Breaking language barriers: supporting non-native English-speaking students
Steps that tutors can take to better support students who are non-native speakers of English and ensure they feel included and able to play an active role in their university community
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At English-medium universities, there are clear behavioural differences between students who are native and non-native English speakers. For example, non-native speakers tend to participate less in academic activities and social events compared with their peers.
One reason is that these students are working outside their linguistic and social-cultural context. Compared with their peers who learn in a familiar environment, many non-native English-speakers need to observe and learn quietly before taking part in various activities.
To better understand the academic and social experiences of these students, our research compared more than 4,000 native and non-native English-speaking undergraduates from 46 four-year universities in the US. It revealed that non-native speakers experienced greater social-emotional dissatisfaction than their peers. In particular, these students:
- reported significantly poorer relationships with faculty;
- had less satisfying relationships with peers;
- and perceived more difficulties in making friends.
Since social-emotional dissatisfaction can lead to low motivation, which affects academic achievement, we further examined students’ bachelor’s degree completion, university grades, and graduate degree plans. Surprisingly, our study found that, despite the challenges non-native speakers encounter in terms of language, acculturation, socialisation and work responsibilities, they can still obtain degrees and achieve satisfactory performance as their peers do. Specifically, compared with their peers, these students:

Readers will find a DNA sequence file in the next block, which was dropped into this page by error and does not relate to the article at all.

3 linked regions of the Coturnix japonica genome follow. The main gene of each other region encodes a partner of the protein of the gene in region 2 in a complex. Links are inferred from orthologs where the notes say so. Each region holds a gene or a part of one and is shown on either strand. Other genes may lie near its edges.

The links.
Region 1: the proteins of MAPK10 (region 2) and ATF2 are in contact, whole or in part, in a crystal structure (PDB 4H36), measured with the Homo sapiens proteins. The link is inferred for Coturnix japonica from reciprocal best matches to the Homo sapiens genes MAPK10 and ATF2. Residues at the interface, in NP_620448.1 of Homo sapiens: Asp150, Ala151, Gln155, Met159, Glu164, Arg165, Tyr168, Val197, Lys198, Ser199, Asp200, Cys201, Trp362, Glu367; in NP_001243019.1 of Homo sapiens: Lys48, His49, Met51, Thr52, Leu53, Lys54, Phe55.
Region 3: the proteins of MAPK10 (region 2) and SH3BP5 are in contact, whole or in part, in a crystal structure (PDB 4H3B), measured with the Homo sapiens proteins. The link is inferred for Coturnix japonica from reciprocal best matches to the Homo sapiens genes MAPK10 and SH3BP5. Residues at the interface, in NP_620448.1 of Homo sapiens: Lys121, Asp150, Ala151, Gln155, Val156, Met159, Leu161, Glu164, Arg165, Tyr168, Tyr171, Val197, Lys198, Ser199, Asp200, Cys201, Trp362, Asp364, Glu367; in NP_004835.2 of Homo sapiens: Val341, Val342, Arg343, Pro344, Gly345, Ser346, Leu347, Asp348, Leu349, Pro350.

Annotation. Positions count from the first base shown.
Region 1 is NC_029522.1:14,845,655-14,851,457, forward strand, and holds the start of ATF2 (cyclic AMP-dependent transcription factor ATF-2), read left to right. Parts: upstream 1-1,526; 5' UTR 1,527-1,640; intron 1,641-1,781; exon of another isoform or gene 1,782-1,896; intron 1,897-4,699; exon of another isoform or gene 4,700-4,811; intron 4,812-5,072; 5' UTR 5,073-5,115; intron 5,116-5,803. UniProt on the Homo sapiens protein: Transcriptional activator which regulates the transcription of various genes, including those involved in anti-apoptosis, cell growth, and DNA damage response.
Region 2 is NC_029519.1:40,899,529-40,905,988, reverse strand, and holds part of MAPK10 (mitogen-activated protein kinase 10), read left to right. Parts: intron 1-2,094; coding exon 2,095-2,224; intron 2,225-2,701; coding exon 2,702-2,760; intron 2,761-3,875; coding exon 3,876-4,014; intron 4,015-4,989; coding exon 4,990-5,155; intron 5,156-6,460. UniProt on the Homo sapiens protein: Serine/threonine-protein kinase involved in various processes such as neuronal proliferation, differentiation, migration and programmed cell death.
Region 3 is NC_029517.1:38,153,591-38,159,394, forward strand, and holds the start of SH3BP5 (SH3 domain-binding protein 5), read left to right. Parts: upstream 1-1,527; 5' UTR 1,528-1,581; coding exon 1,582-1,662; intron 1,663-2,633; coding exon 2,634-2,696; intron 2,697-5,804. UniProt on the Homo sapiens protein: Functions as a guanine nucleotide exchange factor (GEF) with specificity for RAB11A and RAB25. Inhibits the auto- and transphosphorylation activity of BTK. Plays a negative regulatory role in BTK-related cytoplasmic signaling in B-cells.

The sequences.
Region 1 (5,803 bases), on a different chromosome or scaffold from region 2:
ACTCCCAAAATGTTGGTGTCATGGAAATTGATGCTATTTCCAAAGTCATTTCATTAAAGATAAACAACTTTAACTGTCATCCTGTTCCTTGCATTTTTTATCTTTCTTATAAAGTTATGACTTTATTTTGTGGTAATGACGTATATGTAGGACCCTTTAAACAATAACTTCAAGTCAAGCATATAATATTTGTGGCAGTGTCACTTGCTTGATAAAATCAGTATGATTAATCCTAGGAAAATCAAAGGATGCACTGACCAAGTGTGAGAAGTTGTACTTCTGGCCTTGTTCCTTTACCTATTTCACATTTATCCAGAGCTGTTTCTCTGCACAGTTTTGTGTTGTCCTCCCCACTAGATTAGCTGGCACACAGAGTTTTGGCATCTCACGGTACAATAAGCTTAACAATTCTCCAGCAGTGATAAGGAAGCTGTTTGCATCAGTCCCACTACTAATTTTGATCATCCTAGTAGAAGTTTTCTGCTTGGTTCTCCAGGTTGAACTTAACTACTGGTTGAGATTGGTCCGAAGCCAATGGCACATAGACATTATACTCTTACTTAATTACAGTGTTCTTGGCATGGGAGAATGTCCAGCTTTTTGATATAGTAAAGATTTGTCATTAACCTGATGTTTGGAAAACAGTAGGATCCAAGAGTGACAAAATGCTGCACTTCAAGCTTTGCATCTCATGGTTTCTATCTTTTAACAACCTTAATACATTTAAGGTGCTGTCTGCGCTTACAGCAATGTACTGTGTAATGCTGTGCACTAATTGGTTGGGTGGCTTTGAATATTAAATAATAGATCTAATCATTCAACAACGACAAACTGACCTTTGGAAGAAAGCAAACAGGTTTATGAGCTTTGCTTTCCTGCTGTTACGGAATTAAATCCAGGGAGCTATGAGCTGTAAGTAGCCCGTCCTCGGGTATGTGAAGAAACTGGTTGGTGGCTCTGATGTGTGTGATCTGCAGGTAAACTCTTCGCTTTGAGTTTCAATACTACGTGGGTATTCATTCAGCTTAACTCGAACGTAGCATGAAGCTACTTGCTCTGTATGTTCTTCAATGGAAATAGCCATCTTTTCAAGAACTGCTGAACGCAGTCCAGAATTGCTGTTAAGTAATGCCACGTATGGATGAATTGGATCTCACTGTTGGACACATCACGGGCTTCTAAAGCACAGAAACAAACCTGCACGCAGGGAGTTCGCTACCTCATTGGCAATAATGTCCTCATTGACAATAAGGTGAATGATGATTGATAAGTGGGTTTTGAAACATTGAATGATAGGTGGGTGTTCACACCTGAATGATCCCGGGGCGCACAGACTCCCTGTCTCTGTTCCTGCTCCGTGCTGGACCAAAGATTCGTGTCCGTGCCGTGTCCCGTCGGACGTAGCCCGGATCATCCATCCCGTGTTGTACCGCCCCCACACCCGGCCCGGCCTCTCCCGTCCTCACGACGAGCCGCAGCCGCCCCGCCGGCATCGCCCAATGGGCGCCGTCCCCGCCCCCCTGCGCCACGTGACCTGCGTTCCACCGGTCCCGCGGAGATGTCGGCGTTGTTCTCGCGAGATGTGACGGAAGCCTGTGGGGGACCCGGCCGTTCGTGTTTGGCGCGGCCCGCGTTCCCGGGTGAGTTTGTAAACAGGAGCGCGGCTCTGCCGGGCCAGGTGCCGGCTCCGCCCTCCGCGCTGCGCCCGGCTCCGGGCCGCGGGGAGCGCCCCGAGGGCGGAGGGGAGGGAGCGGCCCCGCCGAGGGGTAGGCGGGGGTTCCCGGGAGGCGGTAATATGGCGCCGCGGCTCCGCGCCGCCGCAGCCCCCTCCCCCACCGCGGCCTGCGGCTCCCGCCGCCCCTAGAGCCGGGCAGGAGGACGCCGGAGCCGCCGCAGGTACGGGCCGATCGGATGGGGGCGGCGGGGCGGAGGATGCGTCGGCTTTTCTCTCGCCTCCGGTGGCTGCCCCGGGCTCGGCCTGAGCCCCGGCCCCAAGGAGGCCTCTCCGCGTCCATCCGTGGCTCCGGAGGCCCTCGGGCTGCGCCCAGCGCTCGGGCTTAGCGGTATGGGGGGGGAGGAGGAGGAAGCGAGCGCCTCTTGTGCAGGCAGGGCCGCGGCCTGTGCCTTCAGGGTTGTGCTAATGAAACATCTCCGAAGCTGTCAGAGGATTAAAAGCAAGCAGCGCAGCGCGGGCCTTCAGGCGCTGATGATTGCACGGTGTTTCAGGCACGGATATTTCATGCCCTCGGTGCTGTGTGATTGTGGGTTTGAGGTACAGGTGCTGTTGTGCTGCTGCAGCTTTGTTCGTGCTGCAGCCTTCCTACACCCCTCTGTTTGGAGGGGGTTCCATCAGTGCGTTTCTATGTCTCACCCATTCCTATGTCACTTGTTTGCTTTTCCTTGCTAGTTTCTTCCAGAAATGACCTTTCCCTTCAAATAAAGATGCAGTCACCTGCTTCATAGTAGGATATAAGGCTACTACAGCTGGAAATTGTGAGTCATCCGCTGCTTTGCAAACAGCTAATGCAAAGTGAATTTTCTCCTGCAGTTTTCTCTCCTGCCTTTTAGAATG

- obtained slightly higher GPA (grade point average) than their peers;
- had similar likelihood to obtain a bachelor’s degree in four years; and
- had similar likelihood to plan for a graduate degree.
This suggests that students from different linguistic backgrounds are as determined and motivated to achieve satisfactory academic outcomes as their peers. However, this does not mean these students do not need resources and support. In fact, overcoming social, linguistic and cultural obstacles can require much more than determination and motivation. Here are a few suggestions we offer to better support non-native English-speakers:
Facilitate social inclusion
Instructors should create opportunities to interact with non-native speakers. Due to language barriers, these students may shy away from talking to instructors. However, this does not mean they don’t want to communicate or build a good relationship with their teachers. Instructors should try to better understand these students and help them feel comfortable with relationship-building conversations. To do so, faculty can initiate organised efforts to gather non-native English-speakers, listen to their needs, and discuss ways that the programmes and departments can do better at facilitating social inclusion. In academic activities, instructors can create incentives to encourage all students’ participation, especially those from different linguistic backgrounds. Through this process it is also important that instructors focus on building students’ academic strengths rather than merely on their academic deficiencies.